Aboard thousands of airline flights the smoking lamp is about to be extinguished.
The federal ban on cigarette smoking on domestic flights of two hours or less about 80 percent of the total takes effect at 12:01 a.m. Saturday. Beforehand, some avid smokers are reconsidering train travel while others search for ways to keep their tobacco urges under control, at least for a few hours.Government and airline industry officials say they expect the new smoking restrictions to cause few problems, although some confusion may exist for the first few days.
"On the whole I think we're in reasonably good shape on this," said Transportation Secretary Jim Burnley, whose department issued the new restrictions earlier this month in compliance with a law enacted by Congress last year.
The Transportation Department and the Federal Aviation Administration have come under some criticism, however, for not pushing the airlines hard enough to publicize details of the new restrictions and avoid passenger confusion.
"The airlines do not have a uniform policy to inform the public" about the new rules, said Susan Bianchi-Sand, president of the 21,000-member Association of Flight Attendants.
She said at least one airline inserted details about the new requirements into flight crew manuals only this week, and four airlines are continuing to book seats in smoking sections of no-smoking flights.
The airlines said they hope a series of announcements to passengers both before and after boarding a flight will limit the confusion and perhaps head off any disturbances. Industry spokesmen noted that a smoking ban on flights within in California has been largely accepted since it went into effect at the first of the year.
An estimated 13,600 domestic flights a day will be affected by the no-smoking edict. International flights are not affected, and the length of a flight will be determined by the time shown in the airlines' official schedule.
Even if a flight is delayed in the air or on the ground and goes beyond two hours, smoking will be prohibited if the schedule has it as lasting two hours or less, FAA officials said.
The government has defined a flight as being any single segment between two cities. Thus, for example, a traveler flying from Washington, D.C., to Los Angeles with a stop in St. Louis would not be able to smoke on the first leg of the flight, but would be allowed to do so on the second, longer leg.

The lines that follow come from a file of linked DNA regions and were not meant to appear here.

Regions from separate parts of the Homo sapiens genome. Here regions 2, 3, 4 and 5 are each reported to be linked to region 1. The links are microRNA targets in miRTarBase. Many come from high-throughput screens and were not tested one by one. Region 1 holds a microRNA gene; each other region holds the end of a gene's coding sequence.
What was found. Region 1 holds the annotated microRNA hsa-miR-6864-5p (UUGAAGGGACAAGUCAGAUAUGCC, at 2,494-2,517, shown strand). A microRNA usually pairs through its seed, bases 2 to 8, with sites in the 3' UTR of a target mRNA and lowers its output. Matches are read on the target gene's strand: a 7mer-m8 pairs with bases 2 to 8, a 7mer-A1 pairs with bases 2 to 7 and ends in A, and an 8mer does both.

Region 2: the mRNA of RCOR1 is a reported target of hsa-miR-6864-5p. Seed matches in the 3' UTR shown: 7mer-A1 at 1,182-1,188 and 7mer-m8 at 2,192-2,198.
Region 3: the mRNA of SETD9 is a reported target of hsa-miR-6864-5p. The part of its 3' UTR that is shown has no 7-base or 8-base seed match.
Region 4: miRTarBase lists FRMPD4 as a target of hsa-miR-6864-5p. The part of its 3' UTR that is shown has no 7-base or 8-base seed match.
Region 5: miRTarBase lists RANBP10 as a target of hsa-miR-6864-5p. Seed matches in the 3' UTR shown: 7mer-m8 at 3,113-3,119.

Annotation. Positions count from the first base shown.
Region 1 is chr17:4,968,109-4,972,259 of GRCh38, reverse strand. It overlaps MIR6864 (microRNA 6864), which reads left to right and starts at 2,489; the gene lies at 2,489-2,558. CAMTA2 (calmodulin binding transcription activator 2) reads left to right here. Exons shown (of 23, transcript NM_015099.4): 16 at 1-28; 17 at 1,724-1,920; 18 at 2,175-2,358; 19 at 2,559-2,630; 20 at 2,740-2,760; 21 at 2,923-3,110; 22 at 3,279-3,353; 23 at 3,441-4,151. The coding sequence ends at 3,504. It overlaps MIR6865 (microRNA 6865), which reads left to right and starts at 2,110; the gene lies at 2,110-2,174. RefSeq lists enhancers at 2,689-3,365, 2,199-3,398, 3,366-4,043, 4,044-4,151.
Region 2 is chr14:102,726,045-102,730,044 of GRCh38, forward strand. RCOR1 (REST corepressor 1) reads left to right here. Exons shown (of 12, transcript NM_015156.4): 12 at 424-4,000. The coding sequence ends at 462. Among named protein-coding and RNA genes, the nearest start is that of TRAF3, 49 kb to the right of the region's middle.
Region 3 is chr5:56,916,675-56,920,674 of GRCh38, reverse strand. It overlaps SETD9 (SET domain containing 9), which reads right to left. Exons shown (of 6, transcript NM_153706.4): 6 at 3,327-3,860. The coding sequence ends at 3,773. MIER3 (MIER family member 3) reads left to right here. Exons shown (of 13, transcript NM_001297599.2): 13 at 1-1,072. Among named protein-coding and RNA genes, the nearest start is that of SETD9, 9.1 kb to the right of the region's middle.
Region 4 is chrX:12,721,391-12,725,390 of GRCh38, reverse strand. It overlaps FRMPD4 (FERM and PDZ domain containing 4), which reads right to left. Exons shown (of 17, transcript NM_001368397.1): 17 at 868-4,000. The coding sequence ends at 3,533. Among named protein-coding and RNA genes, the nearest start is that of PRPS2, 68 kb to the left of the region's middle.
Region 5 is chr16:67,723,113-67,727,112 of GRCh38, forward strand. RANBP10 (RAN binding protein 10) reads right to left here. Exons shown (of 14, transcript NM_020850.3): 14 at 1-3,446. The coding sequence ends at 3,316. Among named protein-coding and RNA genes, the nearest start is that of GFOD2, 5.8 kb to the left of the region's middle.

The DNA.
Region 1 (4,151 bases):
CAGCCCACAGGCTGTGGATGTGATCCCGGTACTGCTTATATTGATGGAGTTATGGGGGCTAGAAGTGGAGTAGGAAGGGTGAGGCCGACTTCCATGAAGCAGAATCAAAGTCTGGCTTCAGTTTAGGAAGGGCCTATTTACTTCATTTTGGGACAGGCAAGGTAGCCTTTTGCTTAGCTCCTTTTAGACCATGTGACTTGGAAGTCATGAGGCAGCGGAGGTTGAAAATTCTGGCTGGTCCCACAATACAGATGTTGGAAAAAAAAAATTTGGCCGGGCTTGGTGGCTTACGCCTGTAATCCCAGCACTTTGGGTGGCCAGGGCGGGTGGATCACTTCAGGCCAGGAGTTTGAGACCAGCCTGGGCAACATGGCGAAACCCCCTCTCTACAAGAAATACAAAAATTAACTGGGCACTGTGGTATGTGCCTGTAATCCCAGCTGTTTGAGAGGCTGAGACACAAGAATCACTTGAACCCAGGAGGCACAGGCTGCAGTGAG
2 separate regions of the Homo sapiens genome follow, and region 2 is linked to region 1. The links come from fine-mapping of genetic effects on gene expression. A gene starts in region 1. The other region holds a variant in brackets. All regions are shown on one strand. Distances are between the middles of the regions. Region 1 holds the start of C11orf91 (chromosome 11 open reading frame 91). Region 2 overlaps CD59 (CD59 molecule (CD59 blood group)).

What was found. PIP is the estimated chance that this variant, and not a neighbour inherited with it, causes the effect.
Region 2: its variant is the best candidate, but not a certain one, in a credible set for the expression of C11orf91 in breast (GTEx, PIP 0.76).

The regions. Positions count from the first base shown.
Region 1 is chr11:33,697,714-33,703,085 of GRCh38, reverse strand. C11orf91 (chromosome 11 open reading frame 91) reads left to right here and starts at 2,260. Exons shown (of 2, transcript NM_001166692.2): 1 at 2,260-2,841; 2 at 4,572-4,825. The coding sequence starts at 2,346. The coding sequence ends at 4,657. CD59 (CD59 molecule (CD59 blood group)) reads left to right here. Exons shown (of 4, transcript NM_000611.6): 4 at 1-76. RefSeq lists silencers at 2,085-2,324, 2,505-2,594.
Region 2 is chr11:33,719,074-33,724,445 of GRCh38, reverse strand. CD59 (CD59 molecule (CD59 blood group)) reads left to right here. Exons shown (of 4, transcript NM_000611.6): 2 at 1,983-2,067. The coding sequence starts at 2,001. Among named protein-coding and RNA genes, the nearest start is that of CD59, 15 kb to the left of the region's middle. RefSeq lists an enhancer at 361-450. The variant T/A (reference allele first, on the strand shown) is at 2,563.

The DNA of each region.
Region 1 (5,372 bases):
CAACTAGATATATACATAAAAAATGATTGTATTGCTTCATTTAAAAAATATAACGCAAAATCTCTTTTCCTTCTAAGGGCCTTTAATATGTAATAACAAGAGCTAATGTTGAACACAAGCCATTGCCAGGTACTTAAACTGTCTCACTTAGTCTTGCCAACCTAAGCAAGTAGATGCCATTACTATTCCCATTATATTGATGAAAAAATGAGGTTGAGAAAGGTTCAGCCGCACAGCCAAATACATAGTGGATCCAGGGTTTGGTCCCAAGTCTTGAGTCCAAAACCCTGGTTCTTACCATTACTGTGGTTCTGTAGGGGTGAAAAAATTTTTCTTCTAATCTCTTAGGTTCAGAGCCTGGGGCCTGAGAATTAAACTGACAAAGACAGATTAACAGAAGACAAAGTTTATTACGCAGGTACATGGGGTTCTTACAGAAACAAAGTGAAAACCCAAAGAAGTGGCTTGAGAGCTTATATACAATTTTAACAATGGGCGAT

One major carrier, Northwest Airlines, is prohibiting smoking on all its flights within the continental United States, but so far no other airline has followed suit.
"We don't think our customers want us to become a non-smoking airline. If they tell us to do so, we will," Robert Crandall, chairman of American Airlines and himself a heavy smoker, said recently.
The battle over whether airline passengers should be allowed to smoke has been raging for nearly two decades, and forces on both sides of the issue say the fight is far from over despite the new restrictions.
Anti-smoking groups promise to push for a total ban on smoking aboard airliners, while the tobacco industry and many of its most loyal customers are gearing up to have the limited smoking prohibitions reversed in Congress.
The legislation enacted last year calls for the issue to be re-examined in two years.
"Believe me, we're working full speed ahead and so is the tobacco industry," says Ahron Leightman, president of Citizens Against Tobacco Smoke. "This is halftime in a football game. We're up 6-0, and during halftime the forces are regrouping."
"We remain very opposed to the two-hour ban," said Brennan Moran, a spokeswoman for the industry trade group, the Tobacco Institute.
Two-thirds of airline passengers favor a smoking ban on airlines, according to a study at the University of Missouri. Officials at Northwest Airlines said they instituted their ban on all flights after a survey showed only one in 10 passengers wanted to sit in the smoking section.